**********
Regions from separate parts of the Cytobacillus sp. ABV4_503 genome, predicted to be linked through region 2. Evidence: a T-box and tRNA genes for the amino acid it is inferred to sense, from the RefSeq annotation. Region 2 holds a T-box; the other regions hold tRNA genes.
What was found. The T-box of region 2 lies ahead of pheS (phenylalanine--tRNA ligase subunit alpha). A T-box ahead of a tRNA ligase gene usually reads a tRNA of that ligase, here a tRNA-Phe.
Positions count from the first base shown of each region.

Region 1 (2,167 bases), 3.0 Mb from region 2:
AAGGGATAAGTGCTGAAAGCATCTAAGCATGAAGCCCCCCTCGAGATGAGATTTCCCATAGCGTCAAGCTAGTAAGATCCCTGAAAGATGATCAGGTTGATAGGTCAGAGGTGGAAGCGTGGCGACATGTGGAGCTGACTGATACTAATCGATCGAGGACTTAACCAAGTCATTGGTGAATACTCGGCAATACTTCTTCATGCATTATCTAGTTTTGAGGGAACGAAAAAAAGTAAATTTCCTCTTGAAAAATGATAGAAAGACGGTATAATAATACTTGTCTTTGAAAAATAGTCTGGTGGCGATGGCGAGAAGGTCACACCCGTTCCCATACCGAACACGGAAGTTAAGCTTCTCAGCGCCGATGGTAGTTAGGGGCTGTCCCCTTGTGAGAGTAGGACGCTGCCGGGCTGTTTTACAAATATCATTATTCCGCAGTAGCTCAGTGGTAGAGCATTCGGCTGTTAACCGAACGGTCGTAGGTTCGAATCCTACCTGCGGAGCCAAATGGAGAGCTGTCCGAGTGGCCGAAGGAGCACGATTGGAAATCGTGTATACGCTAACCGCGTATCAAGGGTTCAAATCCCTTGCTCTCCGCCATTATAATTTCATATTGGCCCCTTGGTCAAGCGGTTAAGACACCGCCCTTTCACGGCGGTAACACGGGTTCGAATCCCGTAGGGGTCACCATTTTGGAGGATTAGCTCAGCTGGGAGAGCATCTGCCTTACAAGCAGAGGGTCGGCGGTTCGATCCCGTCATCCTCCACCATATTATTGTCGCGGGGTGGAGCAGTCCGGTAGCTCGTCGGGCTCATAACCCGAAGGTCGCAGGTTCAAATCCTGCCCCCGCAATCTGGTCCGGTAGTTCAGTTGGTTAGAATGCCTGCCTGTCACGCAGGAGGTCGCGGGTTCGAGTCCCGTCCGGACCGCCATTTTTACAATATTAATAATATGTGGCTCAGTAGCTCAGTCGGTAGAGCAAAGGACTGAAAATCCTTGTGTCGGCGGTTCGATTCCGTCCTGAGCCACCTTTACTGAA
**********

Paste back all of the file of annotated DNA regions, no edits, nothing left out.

Regions from separate parts of the Cytobacillus sp. ABV4_503 genome, predicted to be linked through region 2. Evidence: a T-box and tRNA genes for the amino acid it is inferred to sense, from the RefSeq annotation. Region 2 holds a T-box; the other regions hold tRNA genes.
What was found. The T-box of region 2 lies ahead of pheS (phenylalanine--tRNA ligase subunit alpha). A T-box ahead of a tRNA ligase gene usually reads a tRNA of that ligase, here a tRNA-Phe.
Positions count from the first base shown of each region.

Region 1 (2,167 bases), 3.0 Mb from region 2:
AAGGGATAAGTGCTGAAAGCATCTAAGCATGAAGCCCCCCTCGAGATGAGATTTCCCATAGCGTCAAGCTAGTAAGATCCCTGAAAGATGATCAGGTTGATAGGTCAGAGGTGGAAGCGTGGCGACATGTGGAGCTGACTGATACTAATCGATCGAGGACTTAACCAAGTCATTGGTGAATACTCGGCAATACTTCTTCATGCATTATCTAGTTTTGAGGGAACGAAAAAAAGTAAATTTCCTCTTGAAAAATGATAGAAAGACGGTATAATAATACTTGTCTTTGAAAAATAGTCTGGTGGCGATGGCGAGAAGGTCACACCCGTTCCCATACCGAACACGGAAGTTAAGCTTCTCAGCGCCGATGGTAGTTAGGGGCTGTCCCCTTGTGAGAGTAGGACGCTGCCGGGCTGTTTTACAAATATCATTATTCCGCAGTAGCTCAGTGGTAGAGCATTCGGCTGTTAACCGAACGGTCGTAGGTTCGAATCCTACCTGCGGAGCCAAATGGAGAGCTGTCCGAGTGGCCGAAGGAGCACGATTGGAAATCGTGTATACGCTAACCGCGTATCAAGGGTTCAAATCCCTTGCTCTCCGCCATTATAATTTCATATTGGCCCCTTGGTCAAGCGGTTAAGACACCGCCCTTTCACGGCGGTAACACGGGTTCGAATCCCGTAGGGGTCACCATTTTGGAGGATTAGCTCAGCTGGGAGAGCATCTGCCTTACAAGCAGAGGGTCGGCGGTTCGATCCCGTCATCCTCCACCATATTATTGTCGCGGGGTGGAGCAGTCCGGTAGCTCGTCGGGCTCATAACCCGAAGGTCGCAGGTTCAAATCCTGCCCCCGCAATCTGGTCCGGTAGTTCAGTTGGTTAGAATGCCTGCCTGTCACGCAGGAGGTCGCGGGTTCGAGTCCCGTCCGGACCGCCATTTTTACAATATTAATAATATGTGGCTCAGTAGCTCAGTCGGTAGAGCAAAGGACTGAAAATCCTTGTGTCGGCGGTTCGATTCCGTCCTGAGCCACCTTTACTGAA